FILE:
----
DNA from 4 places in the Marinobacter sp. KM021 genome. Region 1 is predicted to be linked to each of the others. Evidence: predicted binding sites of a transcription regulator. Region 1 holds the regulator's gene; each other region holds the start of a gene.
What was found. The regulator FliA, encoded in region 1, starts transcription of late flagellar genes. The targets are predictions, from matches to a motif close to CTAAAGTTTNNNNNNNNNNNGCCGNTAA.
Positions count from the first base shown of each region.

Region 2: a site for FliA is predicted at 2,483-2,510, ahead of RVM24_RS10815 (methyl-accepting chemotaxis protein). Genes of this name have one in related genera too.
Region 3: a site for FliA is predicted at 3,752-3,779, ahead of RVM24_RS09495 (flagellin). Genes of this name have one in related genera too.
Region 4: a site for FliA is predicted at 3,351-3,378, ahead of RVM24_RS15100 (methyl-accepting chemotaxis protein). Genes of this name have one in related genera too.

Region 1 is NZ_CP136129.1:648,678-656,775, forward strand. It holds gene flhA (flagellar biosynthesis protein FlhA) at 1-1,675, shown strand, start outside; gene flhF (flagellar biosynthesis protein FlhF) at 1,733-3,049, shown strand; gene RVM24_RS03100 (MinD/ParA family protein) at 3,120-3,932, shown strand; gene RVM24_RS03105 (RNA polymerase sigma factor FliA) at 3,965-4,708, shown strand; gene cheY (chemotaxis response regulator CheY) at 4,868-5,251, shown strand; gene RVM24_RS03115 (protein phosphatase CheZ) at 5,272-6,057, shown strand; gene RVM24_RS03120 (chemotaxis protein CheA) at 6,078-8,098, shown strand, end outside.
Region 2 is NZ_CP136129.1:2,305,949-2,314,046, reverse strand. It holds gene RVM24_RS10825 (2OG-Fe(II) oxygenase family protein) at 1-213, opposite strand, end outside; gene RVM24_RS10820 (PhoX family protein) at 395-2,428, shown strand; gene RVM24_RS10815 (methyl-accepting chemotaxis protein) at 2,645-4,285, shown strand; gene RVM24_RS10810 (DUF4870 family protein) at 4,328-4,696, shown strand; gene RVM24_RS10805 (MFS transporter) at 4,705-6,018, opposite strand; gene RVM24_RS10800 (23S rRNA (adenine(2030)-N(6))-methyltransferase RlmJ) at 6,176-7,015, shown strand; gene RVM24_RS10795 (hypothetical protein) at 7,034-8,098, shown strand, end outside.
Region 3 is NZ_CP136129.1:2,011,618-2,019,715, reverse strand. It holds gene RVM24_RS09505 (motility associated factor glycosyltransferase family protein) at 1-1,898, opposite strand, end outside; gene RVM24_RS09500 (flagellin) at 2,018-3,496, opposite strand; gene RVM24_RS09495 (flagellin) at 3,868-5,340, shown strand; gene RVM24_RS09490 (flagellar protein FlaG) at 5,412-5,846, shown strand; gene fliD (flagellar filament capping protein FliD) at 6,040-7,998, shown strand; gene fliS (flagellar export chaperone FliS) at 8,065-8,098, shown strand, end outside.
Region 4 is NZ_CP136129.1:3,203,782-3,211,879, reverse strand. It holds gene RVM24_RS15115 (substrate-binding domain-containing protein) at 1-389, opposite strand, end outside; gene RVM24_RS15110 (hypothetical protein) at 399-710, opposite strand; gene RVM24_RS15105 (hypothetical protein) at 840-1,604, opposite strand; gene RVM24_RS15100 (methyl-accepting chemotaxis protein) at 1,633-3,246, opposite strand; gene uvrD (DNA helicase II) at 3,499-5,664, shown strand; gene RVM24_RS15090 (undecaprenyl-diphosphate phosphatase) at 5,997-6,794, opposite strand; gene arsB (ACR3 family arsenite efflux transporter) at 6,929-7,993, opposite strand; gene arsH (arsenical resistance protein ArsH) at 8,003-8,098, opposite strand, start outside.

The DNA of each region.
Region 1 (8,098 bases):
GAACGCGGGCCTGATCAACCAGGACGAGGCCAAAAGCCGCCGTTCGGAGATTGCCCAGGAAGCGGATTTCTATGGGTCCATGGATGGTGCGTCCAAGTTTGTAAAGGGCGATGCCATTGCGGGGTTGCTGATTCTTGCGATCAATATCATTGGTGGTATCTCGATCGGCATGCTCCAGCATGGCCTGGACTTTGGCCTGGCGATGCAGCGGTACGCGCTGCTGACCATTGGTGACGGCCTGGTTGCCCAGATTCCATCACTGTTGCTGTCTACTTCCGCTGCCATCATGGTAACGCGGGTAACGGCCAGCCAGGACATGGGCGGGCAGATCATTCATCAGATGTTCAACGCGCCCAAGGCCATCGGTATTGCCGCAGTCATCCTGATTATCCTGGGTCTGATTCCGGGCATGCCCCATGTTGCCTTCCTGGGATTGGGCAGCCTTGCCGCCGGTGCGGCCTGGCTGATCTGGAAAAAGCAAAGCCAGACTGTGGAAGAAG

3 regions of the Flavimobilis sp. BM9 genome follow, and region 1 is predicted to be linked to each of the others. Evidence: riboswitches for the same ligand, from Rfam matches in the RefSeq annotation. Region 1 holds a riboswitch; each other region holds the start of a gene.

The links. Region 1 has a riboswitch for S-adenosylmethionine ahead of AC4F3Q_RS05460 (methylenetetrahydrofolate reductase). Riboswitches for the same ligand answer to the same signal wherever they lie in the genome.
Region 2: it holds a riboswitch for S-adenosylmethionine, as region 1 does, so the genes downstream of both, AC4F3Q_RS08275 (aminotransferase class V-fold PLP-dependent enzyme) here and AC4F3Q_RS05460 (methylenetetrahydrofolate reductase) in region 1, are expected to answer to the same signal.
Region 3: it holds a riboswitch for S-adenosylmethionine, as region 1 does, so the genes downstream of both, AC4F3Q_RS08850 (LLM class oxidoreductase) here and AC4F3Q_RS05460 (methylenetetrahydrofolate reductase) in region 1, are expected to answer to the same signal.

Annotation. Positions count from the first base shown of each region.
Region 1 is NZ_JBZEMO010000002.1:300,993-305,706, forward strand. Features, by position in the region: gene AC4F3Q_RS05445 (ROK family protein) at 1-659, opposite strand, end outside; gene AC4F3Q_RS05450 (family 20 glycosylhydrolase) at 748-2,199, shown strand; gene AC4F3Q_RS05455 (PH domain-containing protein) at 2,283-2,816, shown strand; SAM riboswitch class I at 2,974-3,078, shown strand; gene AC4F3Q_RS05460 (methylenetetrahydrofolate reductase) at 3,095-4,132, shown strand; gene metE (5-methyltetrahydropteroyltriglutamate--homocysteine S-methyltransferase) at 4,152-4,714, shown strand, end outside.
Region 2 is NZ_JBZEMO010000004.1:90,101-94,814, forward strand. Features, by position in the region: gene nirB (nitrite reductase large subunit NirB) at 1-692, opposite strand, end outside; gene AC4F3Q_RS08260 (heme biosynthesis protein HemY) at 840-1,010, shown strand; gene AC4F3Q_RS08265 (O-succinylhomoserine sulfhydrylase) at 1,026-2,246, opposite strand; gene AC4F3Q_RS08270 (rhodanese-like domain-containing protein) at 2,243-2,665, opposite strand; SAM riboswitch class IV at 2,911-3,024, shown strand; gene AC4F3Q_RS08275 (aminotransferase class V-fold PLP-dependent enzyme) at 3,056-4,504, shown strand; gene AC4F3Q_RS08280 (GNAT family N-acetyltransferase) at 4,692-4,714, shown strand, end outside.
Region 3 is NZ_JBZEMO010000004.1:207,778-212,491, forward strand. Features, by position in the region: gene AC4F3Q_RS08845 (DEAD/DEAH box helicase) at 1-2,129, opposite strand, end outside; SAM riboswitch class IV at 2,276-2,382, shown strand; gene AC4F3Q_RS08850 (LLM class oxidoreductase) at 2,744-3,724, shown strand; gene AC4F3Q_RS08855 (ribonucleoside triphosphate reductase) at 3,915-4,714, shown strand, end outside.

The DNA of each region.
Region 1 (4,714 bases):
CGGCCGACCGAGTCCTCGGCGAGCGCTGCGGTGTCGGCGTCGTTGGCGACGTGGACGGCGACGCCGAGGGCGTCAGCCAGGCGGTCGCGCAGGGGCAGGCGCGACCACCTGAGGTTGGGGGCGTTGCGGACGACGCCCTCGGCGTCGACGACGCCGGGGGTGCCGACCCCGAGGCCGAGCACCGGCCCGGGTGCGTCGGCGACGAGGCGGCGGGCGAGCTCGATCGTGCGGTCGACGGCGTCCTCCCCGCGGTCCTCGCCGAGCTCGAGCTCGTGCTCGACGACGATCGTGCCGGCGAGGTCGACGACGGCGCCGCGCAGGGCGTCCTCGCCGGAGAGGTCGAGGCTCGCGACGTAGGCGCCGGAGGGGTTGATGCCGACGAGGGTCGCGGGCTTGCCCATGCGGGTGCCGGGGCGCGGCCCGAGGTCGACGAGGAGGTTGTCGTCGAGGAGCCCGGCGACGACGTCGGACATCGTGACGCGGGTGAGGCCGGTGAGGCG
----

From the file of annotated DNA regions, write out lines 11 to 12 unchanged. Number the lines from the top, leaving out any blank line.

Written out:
The DNA of each region.
Region 1 (8,098 bases):